Crosslinguistic Influence (CLI) of Lexical Breadth and Depth in the Vocabulary of Bilingual Kindergarten Children – A Bilingual Intervention Study

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Introduction: Research in recent years has explored the vocabulary size (lexical breadth) of bilingual children, but less is known about the richness of bilingual word knowledge (lexical depth), and about how knowledge of words in the two languages interact. This study explores how bilingual narrative intervention with vocabulary instruction in each language may modulate crosslinguistic influence (CLI) between the languages of bilingual kindergarten children, focusing on CLI of lexical knowledge, and which factors modulate performance. Methods: Forty-one typically developing English-Hebrew bilingual children (M = 64.63 months) participated. A bilingual adaptation of Story Champs narrative intervention program (Spencer and Petersen, 2012) was used to deliver vocabulary instruction in separate blocks of home language (HL) and school language (SL) sessions. Different intervention words were targeted in each language, but the children were tested on all target words in both languages. Lexical knowledge was assessed with a definition task four times throughout the study: prior to intervention, after each intervention block, and 4–6 weeks later. Learner characteristics (chronological age, age of onset of bilingualism and length of exposure) and proficiency in each language (standardized tests, familiarity with the vocabulary introduced in the intervention at baseline) were examined as possible modulators of performance. Results: Children showed growth in lexical breadth and depth in their HL/English after HL intervention and in lexical breadth in the SL/Hebrew following SL intervention, with CLI for semantic depth observed via a qualitative analysis, but not quantitatively. Better HL/English performance was correlated with later AoB (and shorter SL exposure) and higher HL language proficiency scores. Children with higher HL/English proficiency responded better to the SL/Hebrew intervention, gaining more than those with lower English proficiency. Children with SL/Hebrew vocabulary dominance at the outset of the study also gained more from the HL/English intervention. No correlations were found between learner characteristics and SL performance. Discussion: The current study indicates that bilingual narrative intervention with vocabulary instruction may be efficacious for improving the lexical breadth and depth of bilingual kindergarten children. It suggests that CLI may enhance bilingual children’s language learning success, and points to the importance of strengthening both languages of bilingual children.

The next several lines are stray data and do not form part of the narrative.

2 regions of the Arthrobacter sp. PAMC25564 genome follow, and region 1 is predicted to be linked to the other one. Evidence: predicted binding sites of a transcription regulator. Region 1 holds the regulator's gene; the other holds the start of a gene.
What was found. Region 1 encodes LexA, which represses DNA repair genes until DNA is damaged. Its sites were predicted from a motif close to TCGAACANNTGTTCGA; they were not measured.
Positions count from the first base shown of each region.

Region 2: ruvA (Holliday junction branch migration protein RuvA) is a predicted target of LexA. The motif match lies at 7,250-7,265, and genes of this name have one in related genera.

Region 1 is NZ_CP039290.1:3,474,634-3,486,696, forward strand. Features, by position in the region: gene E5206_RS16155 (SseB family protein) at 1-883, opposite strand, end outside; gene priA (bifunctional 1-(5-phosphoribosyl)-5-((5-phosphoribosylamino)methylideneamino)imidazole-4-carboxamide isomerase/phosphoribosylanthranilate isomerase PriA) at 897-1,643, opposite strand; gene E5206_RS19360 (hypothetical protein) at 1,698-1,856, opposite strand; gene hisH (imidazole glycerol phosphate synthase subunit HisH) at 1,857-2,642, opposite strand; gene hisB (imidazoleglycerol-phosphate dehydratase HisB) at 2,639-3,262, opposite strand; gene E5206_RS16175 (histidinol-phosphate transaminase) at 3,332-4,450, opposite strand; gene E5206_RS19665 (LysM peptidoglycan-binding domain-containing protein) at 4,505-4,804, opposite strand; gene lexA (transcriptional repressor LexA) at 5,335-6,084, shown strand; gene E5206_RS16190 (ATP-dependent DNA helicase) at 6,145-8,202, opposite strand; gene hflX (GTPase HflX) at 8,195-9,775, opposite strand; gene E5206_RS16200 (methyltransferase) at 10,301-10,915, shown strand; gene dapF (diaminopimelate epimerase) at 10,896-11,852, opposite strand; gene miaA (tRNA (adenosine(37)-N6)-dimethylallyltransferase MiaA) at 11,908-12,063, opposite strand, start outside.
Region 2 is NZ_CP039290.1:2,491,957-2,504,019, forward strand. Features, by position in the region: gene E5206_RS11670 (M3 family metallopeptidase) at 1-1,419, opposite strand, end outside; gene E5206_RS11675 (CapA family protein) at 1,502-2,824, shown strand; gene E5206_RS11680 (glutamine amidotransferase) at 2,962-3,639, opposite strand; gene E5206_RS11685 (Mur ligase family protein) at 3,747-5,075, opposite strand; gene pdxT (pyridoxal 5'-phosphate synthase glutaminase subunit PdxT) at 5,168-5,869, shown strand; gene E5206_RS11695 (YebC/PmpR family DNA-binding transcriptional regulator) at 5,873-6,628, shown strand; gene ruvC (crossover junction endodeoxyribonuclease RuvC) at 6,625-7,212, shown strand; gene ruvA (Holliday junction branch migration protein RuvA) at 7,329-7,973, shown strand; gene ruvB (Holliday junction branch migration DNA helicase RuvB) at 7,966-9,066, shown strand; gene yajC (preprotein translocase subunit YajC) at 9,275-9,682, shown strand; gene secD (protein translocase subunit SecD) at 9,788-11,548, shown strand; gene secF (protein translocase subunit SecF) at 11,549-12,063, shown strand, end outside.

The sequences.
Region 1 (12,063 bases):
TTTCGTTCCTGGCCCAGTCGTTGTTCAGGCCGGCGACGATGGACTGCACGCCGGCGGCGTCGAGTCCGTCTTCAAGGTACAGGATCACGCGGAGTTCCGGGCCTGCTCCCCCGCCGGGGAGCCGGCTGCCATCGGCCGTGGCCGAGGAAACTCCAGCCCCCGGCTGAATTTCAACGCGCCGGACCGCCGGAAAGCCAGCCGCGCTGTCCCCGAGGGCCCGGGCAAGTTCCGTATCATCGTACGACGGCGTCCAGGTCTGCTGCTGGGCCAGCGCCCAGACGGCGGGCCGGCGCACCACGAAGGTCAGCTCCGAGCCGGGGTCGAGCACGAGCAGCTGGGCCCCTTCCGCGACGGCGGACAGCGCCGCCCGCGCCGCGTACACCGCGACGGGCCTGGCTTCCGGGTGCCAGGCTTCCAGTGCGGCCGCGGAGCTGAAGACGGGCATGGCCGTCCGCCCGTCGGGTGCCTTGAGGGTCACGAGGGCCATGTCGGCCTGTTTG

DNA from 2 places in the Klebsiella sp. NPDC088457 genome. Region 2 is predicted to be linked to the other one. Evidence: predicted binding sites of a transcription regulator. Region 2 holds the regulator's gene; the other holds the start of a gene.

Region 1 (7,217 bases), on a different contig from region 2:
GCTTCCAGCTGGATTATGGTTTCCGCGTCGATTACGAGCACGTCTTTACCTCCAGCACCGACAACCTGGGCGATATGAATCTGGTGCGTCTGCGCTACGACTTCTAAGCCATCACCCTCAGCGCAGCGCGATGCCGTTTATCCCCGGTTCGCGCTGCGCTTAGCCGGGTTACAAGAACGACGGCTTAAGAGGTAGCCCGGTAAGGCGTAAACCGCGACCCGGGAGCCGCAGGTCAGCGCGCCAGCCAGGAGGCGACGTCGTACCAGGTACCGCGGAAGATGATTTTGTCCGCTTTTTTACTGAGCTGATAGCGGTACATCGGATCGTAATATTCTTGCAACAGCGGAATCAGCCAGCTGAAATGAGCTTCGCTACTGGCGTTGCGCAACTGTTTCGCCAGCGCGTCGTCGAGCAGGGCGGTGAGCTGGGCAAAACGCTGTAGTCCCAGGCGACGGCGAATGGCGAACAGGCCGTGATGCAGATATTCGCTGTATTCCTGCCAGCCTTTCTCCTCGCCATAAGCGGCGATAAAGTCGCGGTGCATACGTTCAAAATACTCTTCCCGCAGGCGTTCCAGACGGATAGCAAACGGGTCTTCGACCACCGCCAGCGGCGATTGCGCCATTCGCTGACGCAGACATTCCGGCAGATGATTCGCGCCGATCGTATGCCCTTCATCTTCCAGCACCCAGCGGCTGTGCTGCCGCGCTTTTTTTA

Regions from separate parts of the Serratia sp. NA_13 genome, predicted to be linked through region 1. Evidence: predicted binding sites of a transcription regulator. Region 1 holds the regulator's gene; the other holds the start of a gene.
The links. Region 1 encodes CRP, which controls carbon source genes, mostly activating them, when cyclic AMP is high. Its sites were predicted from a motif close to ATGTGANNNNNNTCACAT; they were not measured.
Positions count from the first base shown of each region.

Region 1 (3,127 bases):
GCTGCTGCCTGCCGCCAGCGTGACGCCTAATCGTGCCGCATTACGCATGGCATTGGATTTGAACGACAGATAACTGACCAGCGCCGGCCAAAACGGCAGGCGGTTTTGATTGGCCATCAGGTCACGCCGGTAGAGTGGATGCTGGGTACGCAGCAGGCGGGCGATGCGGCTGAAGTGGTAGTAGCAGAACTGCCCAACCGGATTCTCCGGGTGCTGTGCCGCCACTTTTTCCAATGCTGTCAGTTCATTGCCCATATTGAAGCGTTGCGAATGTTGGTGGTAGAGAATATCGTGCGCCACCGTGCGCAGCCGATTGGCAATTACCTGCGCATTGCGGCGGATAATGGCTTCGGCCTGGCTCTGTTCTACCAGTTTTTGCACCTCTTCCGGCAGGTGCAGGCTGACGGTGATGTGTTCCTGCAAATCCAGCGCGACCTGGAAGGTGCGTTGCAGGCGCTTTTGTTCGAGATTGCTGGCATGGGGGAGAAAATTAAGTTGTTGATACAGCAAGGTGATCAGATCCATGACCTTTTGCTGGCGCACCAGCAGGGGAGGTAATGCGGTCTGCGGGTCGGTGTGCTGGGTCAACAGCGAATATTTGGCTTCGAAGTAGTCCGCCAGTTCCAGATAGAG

Original languageEnglish
Article number671928
JournalFrontiers in Psychology
StatePublished - 30 Sep 2021

Bibliographical note

Funding Information:
This research has been supported by Israel Science Foundation Grant ISF 5388/19 to CA and JW. We would like to thank Prof. Adelaida Restrepo from Arizona State University for her support in developing the research design during her visit to the Language Development Lab at Bar-Ilan University using a Fulbright Senior Scholars Grant. We would also like to thank the research assistants at the Language Development Lab for data

Publisher Copyright:
© Copyright © 2021 Lipner, Armon-Lotem, Walters and Altman.


  • bilingual intervention
  • bilingualism
  • crosslinguistic influence
  • kindergarten children
  • lexical breadth
  • lexical depth


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